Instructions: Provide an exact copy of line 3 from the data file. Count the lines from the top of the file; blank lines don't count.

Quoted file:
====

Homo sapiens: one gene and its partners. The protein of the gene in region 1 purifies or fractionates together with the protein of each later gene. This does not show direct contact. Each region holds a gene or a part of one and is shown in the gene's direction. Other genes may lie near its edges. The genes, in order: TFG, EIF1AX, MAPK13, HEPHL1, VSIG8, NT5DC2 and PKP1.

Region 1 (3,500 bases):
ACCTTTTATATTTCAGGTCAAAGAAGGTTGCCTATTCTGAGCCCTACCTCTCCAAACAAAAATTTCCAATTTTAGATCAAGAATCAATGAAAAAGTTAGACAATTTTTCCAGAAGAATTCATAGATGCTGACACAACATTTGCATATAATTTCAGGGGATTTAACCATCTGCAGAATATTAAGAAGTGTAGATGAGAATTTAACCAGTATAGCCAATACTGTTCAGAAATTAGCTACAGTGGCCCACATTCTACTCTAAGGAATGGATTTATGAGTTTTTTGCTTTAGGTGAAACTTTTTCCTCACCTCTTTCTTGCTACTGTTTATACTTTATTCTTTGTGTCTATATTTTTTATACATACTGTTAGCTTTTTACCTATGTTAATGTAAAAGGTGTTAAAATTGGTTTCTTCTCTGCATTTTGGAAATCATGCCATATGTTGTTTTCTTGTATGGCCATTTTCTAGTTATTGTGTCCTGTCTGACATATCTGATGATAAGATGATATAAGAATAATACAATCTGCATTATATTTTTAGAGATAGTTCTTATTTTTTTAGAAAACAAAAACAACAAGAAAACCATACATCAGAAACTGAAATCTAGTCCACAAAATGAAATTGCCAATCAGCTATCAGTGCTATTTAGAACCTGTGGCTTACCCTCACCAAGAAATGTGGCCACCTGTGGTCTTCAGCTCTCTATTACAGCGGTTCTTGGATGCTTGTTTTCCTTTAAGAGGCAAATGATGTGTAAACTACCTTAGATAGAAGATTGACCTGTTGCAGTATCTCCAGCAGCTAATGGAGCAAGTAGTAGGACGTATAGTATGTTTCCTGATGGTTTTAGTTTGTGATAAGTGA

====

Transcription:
ACCTTTTATATTTCAGGTCAAAGAAGGTTGCCTATTCTGAGCCCTACCTCTCCAAACAAAAATTTCCAATTTTAGATCAAGAATCAATGAAAAAGTTAGACAATTTTTCCAGAAGAATTCATAGATGCTGACACAACATTTGCATATAATTTCAGGGGATTTAACCATCTGCAGAATATTAAGAAGTGTAGATGAGAATTTAACCAGTATAGCCAATACTGTTCAGAAATTAGCTACAGTGGCCCACATTCTACTCTAAGGAATGGATTTATGAGTTTTTTGCTTTAGGTGAAACTTTTTCCTCACCTCTTTCTTGCTACTGTTTATACTTTATTCTTTGTGTCTATATTTTTTATACATACTGTTAGCTTTTTACCTATGTTAATGTAAAAGGTGTTAAAATTGGTTTCTTCTCTGCATTTTGGAAATCATGCCATATGTTGTTTTCTTGTATGGCCATTTTCTAGTTATTGTGTCCTGTCTGACATATCTGATGATAAGATGATATAAGAATAATACAATCTGCATTATATTTTTAGAGATAGTTCTTATTTTTTTAGAAAACAAAAACAACAAGAAAACCATACATCAGAAACTGAAATCTAGTCCACAAAATGAAATTGCCAATCAGCTATCAGTGCTATTTAGAACCTGTGGCTTACCCTCACCAAGAAATGTGGCCACCTGTGGTCTTCAGCTCTCTATTACAGCGGTTCTTGGATGCTTGTTTTCCTTTAAGAGGCAAATGATGTGTAAACTACCTTAGATAGAAGATTGACCTGTTGCAGTATCTCCAGCAGCTAATGGAGCAAGTAGTAGGACGTATAGTATGTTTCCTGATGGTTTTAGTTTGTGATAAGTGA